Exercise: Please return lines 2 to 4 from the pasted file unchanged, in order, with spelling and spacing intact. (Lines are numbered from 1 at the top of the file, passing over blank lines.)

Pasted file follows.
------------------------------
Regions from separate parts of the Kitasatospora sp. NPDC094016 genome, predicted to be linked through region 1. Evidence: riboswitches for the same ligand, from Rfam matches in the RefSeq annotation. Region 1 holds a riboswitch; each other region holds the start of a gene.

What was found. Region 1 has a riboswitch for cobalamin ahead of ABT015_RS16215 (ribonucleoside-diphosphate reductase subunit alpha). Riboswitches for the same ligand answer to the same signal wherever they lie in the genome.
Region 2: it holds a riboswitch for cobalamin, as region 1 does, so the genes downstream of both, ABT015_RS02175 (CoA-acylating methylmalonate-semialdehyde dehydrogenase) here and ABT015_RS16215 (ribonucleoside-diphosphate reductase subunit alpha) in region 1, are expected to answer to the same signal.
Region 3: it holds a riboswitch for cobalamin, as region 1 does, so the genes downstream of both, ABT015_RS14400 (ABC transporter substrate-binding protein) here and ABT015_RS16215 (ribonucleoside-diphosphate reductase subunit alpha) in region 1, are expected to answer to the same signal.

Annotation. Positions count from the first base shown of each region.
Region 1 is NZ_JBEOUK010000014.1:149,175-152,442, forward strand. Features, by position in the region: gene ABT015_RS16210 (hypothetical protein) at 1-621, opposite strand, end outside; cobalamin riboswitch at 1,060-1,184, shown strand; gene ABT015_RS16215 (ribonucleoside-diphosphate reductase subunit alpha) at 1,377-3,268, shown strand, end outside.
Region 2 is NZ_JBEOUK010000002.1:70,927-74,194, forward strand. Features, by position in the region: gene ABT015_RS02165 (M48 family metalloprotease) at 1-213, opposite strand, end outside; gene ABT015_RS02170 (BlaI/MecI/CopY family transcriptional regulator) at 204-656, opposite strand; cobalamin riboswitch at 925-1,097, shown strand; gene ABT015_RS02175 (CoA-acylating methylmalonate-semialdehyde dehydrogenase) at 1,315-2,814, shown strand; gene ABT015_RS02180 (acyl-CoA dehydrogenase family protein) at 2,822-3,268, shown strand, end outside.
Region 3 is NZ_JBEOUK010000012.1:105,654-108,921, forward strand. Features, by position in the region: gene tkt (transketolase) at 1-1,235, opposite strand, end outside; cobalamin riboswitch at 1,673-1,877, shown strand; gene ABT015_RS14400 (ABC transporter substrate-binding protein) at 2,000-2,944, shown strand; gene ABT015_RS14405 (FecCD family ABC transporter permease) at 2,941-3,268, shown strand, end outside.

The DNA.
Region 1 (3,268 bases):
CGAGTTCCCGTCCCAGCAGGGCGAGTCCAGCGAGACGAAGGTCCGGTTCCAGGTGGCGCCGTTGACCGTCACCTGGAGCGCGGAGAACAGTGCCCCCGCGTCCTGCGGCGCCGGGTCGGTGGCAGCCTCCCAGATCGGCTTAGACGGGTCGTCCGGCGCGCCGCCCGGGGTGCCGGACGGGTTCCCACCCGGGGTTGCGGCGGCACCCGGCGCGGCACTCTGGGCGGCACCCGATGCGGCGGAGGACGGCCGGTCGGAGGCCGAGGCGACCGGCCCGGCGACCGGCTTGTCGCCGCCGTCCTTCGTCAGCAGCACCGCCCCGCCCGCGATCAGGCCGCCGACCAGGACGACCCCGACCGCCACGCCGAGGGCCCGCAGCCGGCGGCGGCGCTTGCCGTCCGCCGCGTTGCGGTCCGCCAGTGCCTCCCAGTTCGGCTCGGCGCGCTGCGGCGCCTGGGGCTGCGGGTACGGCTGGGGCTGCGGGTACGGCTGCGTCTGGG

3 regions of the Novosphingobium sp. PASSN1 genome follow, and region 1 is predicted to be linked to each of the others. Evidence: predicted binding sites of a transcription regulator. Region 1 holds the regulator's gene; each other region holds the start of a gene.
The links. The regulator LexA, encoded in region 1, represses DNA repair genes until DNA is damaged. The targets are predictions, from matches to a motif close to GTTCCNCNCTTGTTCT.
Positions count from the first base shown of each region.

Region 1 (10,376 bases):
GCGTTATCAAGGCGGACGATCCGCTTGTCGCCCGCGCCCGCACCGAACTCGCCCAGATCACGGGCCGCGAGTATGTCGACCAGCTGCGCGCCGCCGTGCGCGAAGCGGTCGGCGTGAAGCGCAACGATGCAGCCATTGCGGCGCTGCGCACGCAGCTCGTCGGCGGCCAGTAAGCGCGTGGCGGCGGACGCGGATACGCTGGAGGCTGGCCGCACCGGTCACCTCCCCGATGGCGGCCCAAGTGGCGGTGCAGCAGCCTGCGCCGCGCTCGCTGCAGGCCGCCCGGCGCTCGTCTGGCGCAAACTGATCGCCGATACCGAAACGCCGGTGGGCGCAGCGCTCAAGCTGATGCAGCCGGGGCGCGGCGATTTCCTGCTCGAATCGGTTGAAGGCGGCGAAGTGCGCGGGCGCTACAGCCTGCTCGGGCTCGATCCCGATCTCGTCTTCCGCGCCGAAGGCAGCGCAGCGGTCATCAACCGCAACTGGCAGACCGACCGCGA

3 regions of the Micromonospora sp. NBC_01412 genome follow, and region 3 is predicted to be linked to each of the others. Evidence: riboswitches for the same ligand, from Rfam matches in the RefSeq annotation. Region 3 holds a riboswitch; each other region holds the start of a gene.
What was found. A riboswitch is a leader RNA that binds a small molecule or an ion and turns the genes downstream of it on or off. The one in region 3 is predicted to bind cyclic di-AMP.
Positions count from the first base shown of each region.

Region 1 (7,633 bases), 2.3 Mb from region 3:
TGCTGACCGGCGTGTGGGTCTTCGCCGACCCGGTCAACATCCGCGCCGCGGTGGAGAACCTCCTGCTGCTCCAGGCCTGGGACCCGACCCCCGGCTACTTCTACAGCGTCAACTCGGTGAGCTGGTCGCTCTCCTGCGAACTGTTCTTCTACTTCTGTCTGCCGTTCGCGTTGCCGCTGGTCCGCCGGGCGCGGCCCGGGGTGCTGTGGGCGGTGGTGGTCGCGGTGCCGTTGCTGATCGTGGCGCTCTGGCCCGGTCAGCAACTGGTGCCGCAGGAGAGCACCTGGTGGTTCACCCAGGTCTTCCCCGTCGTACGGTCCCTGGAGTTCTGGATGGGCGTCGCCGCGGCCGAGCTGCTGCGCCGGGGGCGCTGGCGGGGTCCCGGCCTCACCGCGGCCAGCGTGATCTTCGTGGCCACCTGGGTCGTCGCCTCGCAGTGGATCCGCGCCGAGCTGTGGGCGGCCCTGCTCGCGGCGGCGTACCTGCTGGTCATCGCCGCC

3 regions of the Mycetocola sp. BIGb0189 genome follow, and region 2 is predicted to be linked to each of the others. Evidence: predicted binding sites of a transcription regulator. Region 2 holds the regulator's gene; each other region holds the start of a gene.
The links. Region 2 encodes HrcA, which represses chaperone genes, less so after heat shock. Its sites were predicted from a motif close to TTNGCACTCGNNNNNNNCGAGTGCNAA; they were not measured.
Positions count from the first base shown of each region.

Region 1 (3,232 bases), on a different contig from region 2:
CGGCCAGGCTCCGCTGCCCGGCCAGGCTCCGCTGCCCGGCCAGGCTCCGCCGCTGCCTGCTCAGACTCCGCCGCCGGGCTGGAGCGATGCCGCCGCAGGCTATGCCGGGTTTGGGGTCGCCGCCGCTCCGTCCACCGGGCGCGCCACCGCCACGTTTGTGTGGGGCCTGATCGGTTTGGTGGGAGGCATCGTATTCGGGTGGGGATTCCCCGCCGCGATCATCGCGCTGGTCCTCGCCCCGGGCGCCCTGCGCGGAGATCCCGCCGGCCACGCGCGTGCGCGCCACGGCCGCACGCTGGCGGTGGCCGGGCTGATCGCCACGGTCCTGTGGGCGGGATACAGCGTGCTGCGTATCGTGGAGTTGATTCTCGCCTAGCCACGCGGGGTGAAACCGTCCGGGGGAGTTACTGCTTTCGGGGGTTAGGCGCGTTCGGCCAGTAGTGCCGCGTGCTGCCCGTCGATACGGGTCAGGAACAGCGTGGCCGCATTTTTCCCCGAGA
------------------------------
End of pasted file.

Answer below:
What was found. Region 1 has a riboswitch for cobalamin ahead of ABT015_RS16215 (ribonucleoside-diphosphate reductase subunit alpha). Riboswitches for the same ligand answer to the same signal wherever they lie in the genome.
Region 2: it holds a riboswitch for cobalamin, as region 1 does, so the genes downstream of both, ABT015_RS02175 (CoA-acylating methylmalonate-semialdehyde dehydrogenase) here and ABT015_RS16215 (ribonucleoside-diphosphate reductase subunit alpha) in region 1, are expected to answer to the same signal.
Region 3: it holds a riboswitch for cobalamin, as region 1 does, so the genes downstream of both, ABT015_RS14400 (ABC transporter substrate-binding protein) here and ABT015_RS16215 (ribonucleoside-diphosphate reductase subunit alpha) in region 1, are expected to answer to the same signal.